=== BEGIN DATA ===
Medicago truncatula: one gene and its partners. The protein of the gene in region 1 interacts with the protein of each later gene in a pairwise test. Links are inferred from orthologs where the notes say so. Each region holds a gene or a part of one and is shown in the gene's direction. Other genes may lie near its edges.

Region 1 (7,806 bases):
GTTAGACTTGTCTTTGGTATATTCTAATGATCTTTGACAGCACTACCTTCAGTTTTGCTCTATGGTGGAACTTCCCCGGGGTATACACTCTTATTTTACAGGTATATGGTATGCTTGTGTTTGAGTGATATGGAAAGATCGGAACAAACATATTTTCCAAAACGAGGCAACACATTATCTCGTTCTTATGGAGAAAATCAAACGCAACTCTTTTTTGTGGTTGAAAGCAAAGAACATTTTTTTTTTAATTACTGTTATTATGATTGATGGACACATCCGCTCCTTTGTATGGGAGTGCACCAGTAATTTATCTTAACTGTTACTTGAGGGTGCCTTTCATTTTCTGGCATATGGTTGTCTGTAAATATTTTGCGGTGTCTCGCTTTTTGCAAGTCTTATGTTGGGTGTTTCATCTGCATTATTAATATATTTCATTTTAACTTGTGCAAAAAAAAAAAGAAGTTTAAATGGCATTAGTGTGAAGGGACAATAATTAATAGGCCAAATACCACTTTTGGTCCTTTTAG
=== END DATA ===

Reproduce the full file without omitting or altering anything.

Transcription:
Medicago truncatula: one gene and its partners. The protein of the gene in region 1 interacts with the protein of each later gene in a pairwise test. Links are inferred from orthologs where the notes say so. Each region holds a gene or a part of one and is shown in the gene's direction. Other genes may lie near its edges.

Region 1 (7,806 bases):
GTTAGACTTGTCTTTGGTATATTCTAATGATCTTTGACAGCACTACCTTCAGTTTTGCTCTATGGTGGAACTTCCCCGGGGTATACACTCTTATTTTACAGGTATATGGTATGCTTGTGTTTGAGTGATATGGAAAGATCGGAACAAACATATTTTCCAAAACGAGGCAACACATTATCTCGTTCTTATGGAGAAAATCAAACGCAACTCTTTTTTGTGGTTGAAAGCAAAGAACATTTTTTTTTTAATTACTGTTATTATGATTGATGGACACATCCGCTCCTTTGTATGGGAGTGCACCAGTAATTTATCTTAACTGTTACTTGAGGGTGCCTTTCATTTTCTGGCATATGGTTGTCTGTAAATATTTTGCGGTGTCTCGCTTTTTGCAAGTCTTATGTTGGGTGTTTCATCTGCATTATTAATATATTTCATTTTAACTTGTGCAAAAAAAAAAAGAAGTTTAAATGGCATTAGTGTGAAGGGACAATAATTAATAGGCCAAATACCACTTTTGGTCCTTTTAG